Iran's President Mahmoud Ahmadinejad censures US moves to threaten Tehran for urging the establishment of an independent truth-finding commission to probe the 9/11 incidents, instead of welcoming the effort.
“Last year, we called for the formation of a fact-finding commission with regards to this incident, but the US government, rather than welcoming the suggestion, threatened Iran,” said President Ahmadinejad on Saturday in an interview with the Associated Press, quoted by Iran's presidential website.
“A number of airplanes cannot fly in American airspace and destroy two towers, without prior coordination with US intelligence or security agencies,” he insisted.
“An airplane striking a tower does not cause the skyscraper to be demolished like it did [in case of the New York twin towers]. The way those skyscrapers were demolished [made it clear] the very first time I watched it on TV that it was a systematic explosion. An airplane cannot hit [a skyscraper and] cause the demolition of the tower in such an organized manner.”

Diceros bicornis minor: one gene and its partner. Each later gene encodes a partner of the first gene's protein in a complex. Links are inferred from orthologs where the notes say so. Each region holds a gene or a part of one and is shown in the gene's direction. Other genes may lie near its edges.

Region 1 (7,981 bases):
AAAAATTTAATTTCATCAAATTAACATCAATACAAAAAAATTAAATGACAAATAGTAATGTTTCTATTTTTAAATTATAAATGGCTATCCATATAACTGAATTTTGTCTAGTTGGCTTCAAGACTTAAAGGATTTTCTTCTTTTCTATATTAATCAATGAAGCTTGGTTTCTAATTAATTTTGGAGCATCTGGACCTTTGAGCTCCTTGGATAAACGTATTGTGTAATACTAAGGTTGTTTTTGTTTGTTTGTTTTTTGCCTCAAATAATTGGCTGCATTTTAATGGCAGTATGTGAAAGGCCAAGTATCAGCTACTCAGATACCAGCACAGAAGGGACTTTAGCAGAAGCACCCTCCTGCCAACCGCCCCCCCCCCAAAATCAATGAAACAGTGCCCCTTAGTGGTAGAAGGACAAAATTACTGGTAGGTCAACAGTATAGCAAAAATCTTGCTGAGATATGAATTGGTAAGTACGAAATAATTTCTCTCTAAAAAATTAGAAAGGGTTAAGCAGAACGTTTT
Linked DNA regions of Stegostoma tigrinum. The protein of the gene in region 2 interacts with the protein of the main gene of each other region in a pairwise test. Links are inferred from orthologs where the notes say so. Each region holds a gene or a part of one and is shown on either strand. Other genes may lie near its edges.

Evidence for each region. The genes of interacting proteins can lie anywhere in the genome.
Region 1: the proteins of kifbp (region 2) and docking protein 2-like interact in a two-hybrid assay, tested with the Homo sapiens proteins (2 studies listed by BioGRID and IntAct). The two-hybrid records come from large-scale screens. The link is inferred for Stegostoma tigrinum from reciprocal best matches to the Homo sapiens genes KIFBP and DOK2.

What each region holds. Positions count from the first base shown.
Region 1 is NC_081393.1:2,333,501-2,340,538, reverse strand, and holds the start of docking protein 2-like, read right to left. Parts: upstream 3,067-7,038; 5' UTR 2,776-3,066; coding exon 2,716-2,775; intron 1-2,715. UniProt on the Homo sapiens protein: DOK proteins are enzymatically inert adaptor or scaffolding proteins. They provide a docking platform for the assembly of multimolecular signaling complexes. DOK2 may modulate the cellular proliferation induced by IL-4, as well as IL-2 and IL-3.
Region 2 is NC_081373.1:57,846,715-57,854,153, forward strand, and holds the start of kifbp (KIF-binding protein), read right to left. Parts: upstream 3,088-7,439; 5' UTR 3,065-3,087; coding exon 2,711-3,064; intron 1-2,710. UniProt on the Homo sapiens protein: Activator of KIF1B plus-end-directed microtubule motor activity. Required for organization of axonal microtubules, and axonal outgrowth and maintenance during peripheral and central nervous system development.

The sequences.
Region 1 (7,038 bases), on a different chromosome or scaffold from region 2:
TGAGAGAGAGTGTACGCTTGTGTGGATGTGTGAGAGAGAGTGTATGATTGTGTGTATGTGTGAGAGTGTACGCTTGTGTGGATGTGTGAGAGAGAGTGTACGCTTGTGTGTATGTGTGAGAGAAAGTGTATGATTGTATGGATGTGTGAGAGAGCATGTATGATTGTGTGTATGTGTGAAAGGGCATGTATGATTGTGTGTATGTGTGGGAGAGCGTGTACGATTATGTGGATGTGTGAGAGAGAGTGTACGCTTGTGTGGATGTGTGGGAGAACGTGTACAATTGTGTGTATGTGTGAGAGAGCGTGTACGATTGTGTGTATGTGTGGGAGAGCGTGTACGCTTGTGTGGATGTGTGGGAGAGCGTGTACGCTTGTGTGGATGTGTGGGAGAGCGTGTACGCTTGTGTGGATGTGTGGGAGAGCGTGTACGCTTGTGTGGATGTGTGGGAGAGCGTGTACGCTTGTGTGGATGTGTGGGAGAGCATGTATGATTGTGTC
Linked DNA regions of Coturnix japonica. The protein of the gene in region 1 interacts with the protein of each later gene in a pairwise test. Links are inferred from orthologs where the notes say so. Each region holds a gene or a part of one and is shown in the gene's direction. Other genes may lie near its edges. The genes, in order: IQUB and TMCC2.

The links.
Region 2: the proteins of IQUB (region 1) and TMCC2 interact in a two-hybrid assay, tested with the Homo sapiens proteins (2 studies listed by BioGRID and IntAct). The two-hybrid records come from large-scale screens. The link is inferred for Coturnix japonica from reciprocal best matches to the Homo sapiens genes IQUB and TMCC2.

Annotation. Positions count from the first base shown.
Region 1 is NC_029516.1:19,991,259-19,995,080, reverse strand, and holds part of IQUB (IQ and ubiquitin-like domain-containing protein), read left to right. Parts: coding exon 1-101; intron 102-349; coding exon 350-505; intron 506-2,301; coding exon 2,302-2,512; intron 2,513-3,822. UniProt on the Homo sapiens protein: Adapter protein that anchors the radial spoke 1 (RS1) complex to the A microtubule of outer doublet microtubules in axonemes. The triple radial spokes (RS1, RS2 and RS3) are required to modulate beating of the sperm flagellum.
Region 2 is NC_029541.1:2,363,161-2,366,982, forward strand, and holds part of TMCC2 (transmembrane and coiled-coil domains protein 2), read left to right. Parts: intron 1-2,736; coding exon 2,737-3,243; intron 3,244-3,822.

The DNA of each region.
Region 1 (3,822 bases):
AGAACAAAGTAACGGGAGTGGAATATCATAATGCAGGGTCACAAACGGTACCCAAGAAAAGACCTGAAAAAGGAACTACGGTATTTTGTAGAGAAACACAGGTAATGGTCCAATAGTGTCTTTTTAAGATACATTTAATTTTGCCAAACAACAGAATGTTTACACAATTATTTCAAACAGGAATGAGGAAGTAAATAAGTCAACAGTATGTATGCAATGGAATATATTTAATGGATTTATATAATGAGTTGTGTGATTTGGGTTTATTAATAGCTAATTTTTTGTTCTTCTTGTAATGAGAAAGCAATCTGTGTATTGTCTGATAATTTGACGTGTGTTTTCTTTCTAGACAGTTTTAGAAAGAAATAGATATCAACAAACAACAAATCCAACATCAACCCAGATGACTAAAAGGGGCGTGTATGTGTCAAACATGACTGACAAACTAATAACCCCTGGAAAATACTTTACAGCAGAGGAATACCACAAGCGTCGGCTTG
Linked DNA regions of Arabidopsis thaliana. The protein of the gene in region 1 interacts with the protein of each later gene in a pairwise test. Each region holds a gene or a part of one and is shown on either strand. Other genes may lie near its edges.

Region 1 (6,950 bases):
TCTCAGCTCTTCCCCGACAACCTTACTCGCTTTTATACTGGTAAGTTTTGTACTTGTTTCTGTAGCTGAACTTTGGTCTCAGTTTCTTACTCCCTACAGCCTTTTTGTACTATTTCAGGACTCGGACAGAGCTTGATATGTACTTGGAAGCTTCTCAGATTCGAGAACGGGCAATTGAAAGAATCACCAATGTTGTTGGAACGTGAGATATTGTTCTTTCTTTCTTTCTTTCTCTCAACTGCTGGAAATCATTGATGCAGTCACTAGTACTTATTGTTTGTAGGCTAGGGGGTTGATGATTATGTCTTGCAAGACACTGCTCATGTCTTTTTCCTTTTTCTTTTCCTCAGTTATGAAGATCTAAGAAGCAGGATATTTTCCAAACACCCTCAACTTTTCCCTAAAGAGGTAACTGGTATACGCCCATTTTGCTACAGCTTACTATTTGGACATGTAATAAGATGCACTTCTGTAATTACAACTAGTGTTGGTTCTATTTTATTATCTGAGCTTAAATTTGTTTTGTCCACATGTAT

The Iranian president insisted that “there certainly were calculated explosives installed on different levels [of the building] which were detonated in succession.”
In his speech to the United Nations General Assembly in New York in September, 2010, President Ahmadinejad called for the formation of an independent commission to probe into the 2001 attacks in New York and near Washington, which killed nearly 3,000 people.
His proposition, however, led to threats and offensive remarks on the part of the US President Barack Obama describing President Ahmadinejad's suggestion as 'hateful' and 'inexcusable.'